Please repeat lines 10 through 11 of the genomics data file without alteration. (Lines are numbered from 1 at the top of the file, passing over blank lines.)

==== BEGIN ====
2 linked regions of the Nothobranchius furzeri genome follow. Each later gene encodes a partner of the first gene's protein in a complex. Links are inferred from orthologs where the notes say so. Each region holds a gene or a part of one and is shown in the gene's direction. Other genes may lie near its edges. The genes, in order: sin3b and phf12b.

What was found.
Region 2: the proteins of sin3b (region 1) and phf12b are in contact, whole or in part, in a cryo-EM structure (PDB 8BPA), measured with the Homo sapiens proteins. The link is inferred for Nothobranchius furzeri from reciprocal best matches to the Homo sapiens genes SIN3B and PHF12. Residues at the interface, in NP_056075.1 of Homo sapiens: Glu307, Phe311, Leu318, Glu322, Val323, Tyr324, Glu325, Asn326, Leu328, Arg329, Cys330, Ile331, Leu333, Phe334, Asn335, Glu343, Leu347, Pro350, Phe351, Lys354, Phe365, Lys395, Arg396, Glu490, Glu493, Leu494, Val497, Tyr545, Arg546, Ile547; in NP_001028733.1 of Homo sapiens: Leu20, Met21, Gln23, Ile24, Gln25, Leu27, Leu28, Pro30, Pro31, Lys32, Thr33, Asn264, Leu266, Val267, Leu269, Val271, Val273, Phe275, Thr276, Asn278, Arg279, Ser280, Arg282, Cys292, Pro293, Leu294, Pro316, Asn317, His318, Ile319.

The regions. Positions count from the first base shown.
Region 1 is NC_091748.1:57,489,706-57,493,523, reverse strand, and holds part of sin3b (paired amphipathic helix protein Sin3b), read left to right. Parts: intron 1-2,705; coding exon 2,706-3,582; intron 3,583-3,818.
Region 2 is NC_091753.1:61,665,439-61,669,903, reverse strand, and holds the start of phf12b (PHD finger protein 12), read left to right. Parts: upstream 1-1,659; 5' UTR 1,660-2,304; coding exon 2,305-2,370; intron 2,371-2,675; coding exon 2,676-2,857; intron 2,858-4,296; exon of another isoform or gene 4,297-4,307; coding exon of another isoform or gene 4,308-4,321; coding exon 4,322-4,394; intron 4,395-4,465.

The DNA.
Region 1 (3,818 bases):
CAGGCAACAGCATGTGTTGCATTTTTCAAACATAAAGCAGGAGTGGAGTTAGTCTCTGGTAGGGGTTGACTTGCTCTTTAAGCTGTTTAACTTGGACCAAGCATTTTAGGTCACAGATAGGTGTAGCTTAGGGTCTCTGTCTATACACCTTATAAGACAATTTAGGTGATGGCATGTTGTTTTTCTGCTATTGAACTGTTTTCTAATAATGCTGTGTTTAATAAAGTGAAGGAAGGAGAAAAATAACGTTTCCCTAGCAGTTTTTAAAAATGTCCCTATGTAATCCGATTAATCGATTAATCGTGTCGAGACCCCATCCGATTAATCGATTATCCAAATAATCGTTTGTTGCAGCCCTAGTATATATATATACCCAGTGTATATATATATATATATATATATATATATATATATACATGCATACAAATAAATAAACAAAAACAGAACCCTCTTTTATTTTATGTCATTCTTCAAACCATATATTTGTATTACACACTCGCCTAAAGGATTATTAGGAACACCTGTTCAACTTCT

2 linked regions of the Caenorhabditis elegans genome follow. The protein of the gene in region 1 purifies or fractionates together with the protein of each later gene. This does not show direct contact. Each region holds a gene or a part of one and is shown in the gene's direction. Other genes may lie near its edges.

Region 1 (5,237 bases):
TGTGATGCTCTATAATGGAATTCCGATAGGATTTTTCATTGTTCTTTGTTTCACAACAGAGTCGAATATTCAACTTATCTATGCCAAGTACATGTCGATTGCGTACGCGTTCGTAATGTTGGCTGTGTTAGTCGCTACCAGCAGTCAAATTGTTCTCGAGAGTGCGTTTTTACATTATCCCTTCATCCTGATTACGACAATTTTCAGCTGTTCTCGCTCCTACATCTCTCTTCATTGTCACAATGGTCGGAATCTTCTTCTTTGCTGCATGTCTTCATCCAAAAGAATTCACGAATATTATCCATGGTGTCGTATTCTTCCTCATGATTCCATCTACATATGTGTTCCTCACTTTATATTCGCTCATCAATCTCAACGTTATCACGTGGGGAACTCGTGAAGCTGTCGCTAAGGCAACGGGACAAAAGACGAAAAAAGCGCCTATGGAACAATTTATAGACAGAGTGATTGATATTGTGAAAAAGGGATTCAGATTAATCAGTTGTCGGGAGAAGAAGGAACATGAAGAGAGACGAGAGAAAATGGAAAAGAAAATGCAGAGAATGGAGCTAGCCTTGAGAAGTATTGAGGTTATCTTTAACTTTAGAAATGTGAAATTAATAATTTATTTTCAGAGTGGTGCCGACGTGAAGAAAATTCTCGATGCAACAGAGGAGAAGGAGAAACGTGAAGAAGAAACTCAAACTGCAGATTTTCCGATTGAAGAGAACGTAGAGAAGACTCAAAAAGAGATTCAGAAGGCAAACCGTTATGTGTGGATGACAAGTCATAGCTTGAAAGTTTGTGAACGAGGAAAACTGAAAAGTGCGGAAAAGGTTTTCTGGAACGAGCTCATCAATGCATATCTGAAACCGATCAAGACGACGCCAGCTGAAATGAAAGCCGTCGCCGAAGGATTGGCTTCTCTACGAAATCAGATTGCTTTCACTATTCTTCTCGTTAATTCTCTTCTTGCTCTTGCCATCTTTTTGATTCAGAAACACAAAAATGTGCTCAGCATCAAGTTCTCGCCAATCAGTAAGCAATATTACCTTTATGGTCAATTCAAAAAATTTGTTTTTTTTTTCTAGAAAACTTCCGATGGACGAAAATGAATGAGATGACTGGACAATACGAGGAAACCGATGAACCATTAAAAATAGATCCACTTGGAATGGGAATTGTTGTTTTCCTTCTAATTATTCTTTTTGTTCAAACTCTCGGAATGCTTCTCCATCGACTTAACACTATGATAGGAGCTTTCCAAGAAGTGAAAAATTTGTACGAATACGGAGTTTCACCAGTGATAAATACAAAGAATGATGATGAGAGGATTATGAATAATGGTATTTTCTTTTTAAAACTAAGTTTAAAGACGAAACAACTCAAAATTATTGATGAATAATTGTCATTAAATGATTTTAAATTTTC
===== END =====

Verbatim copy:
2 linked regions of the Caenorhabditis elegans genome follow. The protein of the gene in region 1 purifies or fractionates together with the protein of each later gene. This does not show direct contact. Each region holds a gene or a part of one and is shown in the gene's direction. Other genes may lie near its edges.

Region 1 (5,237 bases):